produces 55 quinolones/quinolines, and although the initial steps in their biosynthesis are identical, the terminal steps are unique to each entity. For example, in the case of PQS, the product of pqsH
catalyzes the final biosynthetic step. Membrane vesicle formation does not occur in a P. aeruginosa pqsH
mutant even though the other 54 quinolones/quinolines are still produced. Addition of exogenous PQS restores vesicle formation to the pqsH
mutant, and surprisingly, also to a pqsA
mutant that is defective in production of all quinolones/quinolines. Together these experiments suggest that PQS is the critical quinolone both for signaling and for vesicle formation (12
The P. aeruginosa
membrane vesicles fuse with recipient cells, and their cargo is delivered internally, so it seems that the membrane vesicles protect the quinolones/quinolines from degradation in the environment and may also facilitate mass delivery of these molecules to neighboring cells. Additionally, many of the P. aeruginosa
quinolones/quinolines have antibiotic activity against Gram-positive cells (8
), so when the vesicles are delivered to a competing bacterial species, this mode of trafficking and internal delivery of contents could boost the antibacterial efficacy of quinolones/quinolines.
The second autoinducer that we highlight is AI-2. It is produced and detected by a wide variety of bacteria and is proposed to enable interspecies communication (1
). The AI-2 synthases, called LuxS, all produce the molecule 4,5-dihydroxy-2,3-pentanedione (DPD), which undergoes a variety of spontaneous rearrangements (13
). Different species of bacteria recognize distinctly rearranged DPD moieties (), which allows bacteria to respond to AI-2 derived from their own DPD and also to that produced by other bacterial species (13
). Some bacteria, including Escherichia coli
and Salmonella enterica
serovar Typhimurium, produce and consume AI-2 (15
). Examination of gene expression in mixtures of different species of bacteria shows that when E. coli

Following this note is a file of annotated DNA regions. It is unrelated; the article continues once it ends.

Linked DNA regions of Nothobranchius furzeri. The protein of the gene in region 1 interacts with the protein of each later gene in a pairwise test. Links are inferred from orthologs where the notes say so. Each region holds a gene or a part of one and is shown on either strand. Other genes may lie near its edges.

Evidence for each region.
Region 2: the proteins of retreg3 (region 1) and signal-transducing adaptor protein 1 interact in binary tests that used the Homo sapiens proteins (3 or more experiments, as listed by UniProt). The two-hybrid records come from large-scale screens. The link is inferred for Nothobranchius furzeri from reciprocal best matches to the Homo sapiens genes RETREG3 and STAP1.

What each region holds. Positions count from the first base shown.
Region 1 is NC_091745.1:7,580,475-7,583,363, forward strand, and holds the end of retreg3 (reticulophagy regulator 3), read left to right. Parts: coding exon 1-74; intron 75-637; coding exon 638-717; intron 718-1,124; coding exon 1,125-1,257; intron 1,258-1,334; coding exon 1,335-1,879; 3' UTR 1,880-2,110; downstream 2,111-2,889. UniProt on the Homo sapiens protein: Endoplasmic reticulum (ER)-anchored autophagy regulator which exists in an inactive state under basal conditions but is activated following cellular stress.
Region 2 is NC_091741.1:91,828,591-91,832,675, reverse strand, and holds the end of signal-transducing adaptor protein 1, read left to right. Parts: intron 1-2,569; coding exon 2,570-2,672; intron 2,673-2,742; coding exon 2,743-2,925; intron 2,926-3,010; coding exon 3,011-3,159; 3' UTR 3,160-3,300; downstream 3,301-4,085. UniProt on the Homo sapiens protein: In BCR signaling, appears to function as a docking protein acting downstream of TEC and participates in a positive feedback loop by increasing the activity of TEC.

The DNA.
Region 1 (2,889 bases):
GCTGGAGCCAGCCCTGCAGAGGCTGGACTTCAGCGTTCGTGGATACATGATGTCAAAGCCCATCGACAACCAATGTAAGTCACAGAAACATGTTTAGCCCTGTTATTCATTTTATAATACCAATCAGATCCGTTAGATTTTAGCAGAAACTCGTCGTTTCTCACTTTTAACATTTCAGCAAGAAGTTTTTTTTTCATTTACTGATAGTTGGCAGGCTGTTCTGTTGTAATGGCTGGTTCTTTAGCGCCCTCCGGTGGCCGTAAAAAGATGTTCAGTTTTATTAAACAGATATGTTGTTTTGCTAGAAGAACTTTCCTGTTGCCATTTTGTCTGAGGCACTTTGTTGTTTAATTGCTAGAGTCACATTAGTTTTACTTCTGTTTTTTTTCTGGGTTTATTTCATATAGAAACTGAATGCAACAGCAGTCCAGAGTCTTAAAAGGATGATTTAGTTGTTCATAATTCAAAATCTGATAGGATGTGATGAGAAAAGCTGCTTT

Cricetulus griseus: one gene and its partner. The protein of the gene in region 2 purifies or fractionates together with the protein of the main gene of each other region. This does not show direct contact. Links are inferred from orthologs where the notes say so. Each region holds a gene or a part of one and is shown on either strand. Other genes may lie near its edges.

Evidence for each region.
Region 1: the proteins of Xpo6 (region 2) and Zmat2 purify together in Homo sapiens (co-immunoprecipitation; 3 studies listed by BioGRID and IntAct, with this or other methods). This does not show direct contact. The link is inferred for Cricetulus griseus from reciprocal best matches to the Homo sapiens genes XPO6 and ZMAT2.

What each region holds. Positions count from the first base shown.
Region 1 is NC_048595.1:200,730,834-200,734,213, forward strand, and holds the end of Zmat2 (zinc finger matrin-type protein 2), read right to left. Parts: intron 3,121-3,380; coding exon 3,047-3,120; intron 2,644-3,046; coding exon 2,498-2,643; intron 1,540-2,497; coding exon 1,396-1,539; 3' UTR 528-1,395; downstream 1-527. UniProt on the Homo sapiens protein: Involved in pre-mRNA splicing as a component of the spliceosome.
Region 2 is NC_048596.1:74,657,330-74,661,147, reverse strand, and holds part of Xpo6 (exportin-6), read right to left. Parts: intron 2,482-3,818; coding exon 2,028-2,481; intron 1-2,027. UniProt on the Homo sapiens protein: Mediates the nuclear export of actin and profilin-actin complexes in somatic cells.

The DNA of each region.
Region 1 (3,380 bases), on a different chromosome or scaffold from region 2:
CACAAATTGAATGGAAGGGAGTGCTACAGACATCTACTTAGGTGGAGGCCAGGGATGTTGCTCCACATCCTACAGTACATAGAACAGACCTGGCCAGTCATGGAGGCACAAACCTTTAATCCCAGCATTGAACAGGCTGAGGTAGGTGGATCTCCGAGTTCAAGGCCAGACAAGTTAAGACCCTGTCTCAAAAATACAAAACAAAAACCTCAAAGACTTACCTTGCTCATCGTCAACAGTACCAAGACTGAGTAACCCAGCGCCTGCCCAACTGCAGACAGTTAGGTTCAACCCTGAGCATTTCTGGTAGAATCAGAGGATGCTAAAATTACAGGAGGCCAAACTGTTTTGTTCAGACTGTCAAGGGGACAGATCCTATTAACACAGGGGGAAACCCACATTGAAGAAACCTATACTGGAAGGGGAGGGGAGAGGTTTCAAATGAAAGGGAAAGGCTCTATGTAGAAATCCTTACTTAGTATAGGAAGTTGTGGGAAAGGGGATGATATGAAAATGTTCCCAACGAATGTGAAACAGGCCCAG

produces AI-2, nearby bacterial species initiate quorum sensing–controlled behaviors in response to cumulative cell number. By contrast, consumption of AI-2 by E. coli
causes neighboring species to underestimate population density, and hence they fail to initiate or incorrectly terminate quorum sensing (16
). Pro- and anti-AI-2–mediated interactions could occur in natural niches, and furthermore, eukaryotes could profit from these signaling manipulations by evolving particular associations with bacterial species that use or interfere with AI-2–mediated communication. Such associations may be important for the maintenance of the normal human gut microflora and in bacterial disease.
Fig. 2 AI-2: an interconverting family of extracellular signal molecules. The precursor molecule, DPD, undergoes various rearrangements and additional reactions to form distinct biologically active AI-2 signal molecules. The Vibrio harveyi AI-2 (S-THMF-borate) (more ...)
Other prokaryote-prokaryote and eukaryote-prokaryote mechanisms for interference with AHL and oligopeptide signaling have been reported. For example, different strains of Staphylococcus aureus
produce similar oligo-peptide autoinducers that stimulate their own quorum-sensing cascades while cross-inhibiting oligopeptide-mediated signaling in other strains (17
). Many Bacillus
species release an enzyme, AiiA, that cleaves the lactone rings from AHLs, rendering them impotent (18
). The alga Delisea pulchra
coats its surface with a mixture of halogenated furanones that are structurally similar to AHLs. The furanones are internalized by bacteria, bind to LuxR-type proteins, and destabilize them (19
). Primary and immortalized human epithelial cell lines inactivate a P. aeruginosa
AHL autoinducer, suggesting that humans may have evolved quorum-sensing interference strategies for resisting pathogens (20
). These natural quorum-sensing interference strategies have been exploited in a number of systems to inhibit bacteria that depend on quorum sensing for virulence. Analogous mechanisms for enhancing quorum sensing–controlled behaviors probably also exist and may play out in niches in which such behaviors benefit the organisms cohabitating with quorum-sensing bacteria.